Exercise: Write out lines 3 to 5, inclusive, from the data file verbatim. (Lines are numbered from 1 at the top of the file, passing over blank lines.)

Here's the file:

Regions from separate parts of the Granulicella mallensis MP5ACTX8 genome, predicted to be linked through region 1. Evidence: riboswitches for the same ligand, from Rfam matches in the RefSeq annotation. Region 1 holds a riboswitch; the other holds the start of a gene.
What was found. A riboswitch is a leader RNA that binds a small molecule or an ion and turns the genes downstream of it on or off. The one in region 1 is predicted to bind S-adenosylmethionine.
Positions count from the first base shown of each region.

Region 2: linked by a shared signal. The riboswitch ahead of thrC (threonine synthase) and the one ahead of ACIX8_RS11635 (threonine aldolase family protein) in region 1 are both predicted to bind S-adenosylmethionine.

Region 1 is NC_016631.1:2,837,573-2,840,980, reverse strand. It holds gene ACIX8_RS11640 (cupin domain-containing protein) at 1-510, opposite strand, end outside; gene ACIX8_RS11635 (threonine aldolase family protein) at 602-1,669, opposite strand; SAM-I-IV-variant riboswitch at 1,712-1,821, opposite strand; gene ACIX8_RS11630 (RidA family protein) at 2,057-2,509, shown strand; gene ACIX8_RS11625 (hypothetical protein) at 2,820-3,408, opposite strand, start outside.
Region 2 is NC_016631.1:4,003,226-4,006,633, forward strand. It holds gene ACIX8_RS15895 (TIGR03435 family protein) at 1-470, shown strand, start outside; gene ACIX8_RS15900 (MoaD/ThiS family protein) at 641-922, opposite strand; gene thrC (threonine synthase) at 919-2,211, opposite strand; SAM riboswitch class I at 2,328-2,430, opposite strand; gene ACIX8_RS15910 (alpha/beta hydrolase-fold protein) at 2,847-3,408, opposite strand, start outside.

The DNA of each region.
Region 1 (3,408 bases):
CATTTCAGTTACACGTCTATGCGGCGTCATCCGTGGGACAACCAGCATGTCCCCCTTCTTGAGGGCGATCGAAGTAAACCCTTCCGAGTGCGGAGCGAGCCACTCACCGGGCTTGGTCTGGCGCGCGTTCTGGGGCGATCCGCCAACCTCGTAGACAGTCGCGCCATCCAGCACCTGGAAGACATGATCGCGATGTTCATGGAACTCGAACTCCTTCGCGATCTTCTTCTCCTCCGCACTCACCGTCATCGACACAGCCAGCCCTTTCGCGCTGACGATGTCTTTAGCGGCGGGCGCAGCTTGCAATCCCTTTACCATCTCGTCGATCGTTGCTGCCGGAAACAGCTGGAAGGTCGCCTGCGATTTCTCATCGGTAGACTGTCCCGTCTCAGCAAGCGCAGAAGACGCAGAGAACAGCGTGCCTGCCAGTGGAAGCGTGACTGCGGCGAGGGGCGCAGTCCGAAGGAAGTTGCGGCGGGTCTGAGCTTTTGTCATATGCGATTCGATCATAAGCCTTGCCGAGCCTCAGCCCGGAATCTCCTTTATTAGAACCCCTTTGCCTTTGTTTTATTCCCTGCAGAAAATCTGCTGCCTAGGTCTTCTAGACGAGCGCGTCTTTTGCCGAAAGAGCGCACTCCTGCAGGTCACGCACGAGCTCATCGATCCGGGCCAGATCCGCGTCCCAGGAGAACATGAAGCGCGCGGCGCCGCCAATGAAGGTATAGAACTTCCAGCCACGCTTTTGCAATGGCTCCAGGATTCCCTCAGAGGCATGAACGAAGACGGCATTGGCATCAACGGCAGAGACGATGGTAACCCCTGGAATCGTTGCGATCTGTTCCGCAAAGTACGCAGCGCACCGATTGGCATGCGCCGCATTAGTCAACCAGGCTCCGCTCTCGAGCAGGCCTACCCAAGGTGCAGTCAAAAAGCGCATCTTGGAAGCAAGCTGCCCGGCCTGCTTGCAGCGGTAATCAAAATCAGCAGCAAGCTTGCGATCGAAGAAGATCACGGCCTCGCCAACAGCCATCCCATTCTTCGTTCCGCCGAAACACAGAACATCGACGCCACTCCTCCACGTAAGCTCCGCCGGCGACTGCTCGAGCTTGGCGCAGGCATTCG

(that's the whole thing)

Positions count from the first base shown of each region.

Region 2: linked by a shared signal. The riboswitch ahead of thrC (threonine synthase) and the one ahead of ACIX8_RS11635 (threonine aldolase family protein) in region 1 are both predicted to bind S-adenosylmethionine.

Region 1 is NC_016631.1:2,837,573-2,840,980, reverse strand. It holds gene ACIX8_RS11640 (cupin domain-containing protein) at 1-510, opposite strand, end outside; gene ACIX8_RS11635 (threonine aldolase family protein) at 602-1,669, opposite strand; SAM-I-IV-variant riboswitch at 1,712-1,821, opposite strand; gene ACIX8_RS11630 (RidA family protein) at 2,057-2,509, shown strand; gene ACIX8_RS11625 (hypothetical protein) at 2,820-3,408, opposite strand, start outside.